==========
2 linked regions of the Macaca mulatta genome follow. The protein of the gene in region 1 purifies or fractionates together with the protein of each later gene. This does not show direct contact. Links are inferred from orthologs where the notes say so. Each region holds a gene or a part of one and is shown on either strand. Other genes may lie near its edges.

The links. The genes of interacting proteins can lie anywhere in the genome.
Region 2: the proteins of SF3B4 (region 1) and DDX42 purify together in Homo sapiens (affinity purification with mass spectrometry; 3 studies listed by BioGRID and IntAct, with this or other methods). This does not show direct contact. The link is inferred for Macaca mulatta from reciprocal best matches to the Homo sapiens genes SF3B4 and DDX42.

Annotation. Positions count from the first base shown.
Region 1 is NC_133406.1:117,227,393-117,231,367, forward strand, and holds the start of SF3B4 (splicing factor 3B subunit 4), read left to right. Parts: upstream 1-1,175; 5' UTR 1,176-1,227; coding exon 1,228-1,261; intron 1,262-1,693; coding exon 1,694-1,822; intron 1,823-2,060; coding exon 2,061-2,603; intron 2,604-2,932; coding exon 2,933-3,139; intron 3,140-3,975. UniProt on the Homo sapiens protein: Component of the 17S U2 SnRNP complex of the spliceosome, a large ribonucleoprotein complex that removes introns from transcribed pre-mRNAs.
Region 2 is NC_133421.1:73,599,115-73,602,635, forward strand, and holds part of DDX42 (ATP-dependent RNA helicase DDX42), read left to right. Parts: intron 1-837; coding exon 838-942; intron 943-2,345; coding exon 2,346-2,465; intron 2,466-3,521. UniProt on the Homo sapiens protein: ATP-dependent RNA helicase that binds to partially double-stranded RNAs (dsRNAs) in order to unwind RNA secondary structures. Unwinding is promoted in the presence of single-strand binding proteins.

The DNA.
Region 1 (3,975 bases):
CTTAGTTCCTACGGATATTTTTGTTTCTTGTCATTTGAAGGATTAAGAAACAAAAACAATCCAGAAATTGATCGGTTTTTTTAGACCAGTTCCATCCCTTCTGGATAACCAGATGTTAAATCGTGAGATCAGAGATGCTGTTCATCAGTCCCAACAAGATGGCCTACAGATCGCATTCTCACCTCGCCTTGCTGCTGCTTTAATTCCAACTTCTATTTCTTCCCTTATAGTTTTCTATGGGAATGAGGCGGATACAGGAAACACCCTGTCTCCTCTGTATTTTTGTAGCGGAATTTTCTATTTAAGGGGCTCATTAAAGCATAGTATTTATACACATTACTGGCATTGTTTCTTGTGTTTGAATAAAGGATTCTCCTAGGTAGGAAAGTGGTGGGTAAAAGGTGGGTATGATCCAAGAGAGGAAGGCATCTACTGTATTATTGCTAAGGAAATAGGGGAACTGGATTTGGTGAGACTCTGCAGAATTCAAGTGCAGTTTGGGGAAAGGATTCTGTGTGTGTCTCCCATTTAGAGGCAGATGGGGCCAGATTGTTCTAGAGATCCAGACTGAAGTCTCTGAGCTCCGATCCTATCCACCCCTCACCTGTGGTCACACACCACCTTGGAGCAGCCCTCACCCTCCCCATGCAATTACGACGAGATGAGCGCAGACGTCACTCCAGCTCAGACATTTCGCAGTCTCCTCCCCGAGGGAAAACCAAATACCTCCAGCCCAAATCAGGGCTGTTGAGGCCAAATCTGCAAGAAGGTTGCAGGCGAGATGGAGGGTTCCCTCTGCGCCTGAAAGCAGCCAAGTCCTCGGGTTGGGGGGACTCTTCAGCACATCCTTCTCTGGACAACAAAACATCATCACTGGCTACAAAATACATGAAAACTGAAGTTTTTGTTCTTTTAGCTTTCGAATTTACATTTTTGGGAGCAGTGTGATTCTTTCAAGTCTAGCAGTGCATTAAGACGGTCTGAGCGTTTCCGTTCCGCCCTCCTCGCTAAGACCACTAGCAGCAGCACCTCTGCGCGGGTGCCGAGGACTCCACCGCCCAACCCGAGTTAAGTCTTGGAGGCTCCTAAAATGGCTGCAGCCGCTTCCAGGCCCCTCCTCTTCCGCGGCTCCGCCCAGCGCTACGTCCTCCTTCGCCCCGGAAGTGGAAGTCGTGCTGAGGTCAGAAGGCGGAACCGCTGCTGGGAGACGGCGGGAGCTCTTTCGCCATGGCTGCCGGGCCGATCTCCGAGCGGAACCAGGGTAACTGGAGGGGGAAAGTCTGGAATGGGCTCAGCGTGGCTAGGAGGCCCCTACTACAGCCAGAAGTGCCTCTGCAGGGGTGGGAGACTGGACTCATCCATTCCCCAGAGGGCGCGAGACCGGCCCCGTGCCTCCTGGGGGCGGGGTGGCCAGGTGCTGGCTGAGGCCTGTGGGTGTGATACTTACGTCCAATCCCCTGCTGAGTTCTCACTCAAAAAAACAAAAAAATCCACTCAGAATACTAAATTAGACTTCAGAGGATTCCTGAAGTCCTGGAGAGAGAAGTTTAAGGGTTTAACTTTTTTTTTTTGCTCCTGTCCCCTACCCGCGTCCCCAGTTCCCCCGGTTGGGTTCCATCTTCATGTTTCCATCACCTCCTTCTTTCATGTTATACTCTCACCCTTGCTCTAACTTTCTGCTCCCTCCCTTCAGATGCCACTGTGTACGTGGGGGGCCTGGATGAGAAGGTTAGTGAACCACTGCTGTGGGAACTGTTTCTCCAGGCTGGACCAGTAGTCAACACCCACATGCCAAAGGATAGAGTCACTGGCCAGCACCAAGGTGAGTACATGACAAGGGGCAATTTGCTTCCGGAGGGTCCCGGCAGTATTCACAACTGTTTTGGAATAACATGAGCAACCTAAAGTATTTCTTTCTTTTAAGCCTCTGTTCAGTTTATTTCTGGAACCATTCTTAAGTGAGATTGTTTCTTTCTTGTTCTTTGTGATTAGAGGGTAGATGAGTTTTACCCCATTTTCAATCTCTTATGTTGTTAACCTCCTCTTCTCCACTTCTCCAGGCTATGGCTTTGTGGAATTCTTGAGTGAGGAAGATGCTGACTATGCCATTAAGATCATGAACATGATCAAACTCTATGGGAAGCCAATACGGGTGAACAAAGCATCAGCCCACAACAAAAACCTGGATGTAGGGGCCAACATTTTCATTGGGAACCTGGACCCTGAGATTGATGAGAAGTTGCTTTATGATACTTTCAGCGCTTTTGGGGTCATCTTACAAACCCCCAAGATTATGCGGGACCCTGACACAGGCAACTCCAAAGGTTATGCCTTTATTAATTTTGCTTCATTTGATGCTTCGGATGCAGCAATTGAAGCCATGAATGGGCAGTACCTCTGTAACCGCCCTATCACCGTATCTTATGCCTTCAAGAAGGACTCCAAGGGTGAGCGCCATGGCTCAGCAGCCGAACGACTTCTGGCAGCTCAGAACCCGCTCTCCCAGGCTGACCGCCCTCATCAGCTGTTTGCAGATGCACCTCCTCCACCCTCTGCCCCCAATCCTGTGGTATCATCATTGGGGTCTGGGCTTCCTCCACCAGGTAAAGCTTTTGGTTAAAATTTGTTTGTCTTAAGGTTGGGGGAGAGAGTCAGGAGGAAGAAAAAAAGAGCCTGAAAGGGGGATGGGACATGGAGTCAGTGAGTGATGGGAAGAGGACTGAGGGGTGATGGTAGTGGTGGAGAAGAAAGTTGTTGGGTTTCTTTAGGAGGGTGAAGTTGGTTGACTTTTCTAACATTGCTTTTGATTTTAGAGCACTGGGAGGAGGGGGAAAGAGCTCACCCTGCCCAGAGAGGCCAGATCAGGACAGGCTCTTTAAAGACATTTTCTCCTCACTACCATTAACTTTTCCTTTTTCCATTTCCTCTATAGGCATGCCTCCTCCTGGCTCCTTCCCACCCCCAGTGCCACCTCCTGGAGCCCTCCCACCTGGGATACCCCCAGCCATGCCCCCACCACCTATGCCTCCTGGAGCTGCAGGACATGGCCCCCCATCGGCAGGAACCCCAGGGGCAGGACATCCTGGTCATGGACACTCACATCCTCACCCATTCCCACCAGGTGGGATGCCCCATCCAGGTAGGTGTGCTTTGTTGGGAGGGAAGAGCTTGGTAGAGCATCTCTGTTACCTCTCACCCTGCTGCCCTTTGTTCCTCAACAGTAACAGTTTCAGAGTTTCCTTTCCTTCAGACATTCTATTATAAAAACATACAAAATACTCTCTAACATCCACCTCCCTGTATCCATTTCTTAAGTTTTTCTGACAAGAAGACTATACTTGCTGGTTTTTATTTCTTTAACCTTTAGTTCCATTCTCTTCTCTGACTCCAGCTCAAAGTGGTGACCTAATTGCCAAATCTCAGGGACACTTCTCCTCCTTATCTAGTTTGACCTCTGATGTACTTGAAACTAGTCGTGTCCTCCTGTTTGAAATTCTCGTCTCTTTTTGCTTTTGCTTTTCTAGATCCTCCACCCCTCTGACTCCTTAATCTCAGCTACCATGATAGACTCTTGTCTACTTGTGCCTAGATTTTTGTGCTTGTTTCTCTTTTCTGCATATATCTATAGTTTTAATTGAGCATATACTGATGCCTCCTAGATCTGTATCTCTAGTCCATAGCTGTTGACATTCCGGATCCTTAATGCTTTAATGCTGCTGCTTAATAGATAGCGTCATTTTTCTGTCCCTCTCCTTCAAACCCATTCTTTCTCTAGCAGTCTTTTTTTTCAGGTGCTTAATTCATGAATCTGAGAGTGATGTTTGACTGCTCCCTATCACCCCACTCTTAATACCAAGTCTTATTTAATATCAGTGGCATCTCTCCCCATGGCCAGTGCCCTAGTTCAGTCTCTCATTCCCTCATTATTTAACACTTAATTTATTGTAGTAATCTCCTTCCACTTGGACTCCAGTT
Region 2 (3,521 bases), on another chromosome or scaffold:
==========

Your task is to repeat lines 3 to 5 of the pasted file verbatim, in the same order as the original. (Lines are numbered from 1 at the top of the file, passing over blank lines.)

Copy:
Region 2: the proteins of SF3B4 (region 1) and DDX42 purify together in Homo sapiens (affinity purification with mass spectrometry; 3 studies listed by BioGRID and IntAct, with this or other methods). This does not show direct contact. The link is inferred for Macaca mulatta from reciprocal best matches to the Homo sapiens genes SF3B4 and DDX42.

Annotation. Positions count from the first base shown.
Region 1 is NC_133406.1:117,227,393-117,231,367, forward strand, and holds the start of SF3B4 (splicing factor 3B subunit 4), read left to right. Parts: upstream 1-1,175; 5' UTR 1,176-1,227; coding exon 1,228-1,261; intron 1,262-1,693; coding exon 1,694-1,822; intron 1,823-2,060; coding exon 2,061-2,603; intron 2,604-2,932; coding exon 2,933-3,139; intron 3,140-3,975. UniProt on the Homo sapiens protein: Component of the 17S U2 SnRNP complex of the spliceosome, a large ribonucleoprotein complex that removes introns from transcribed pre-mRNAs.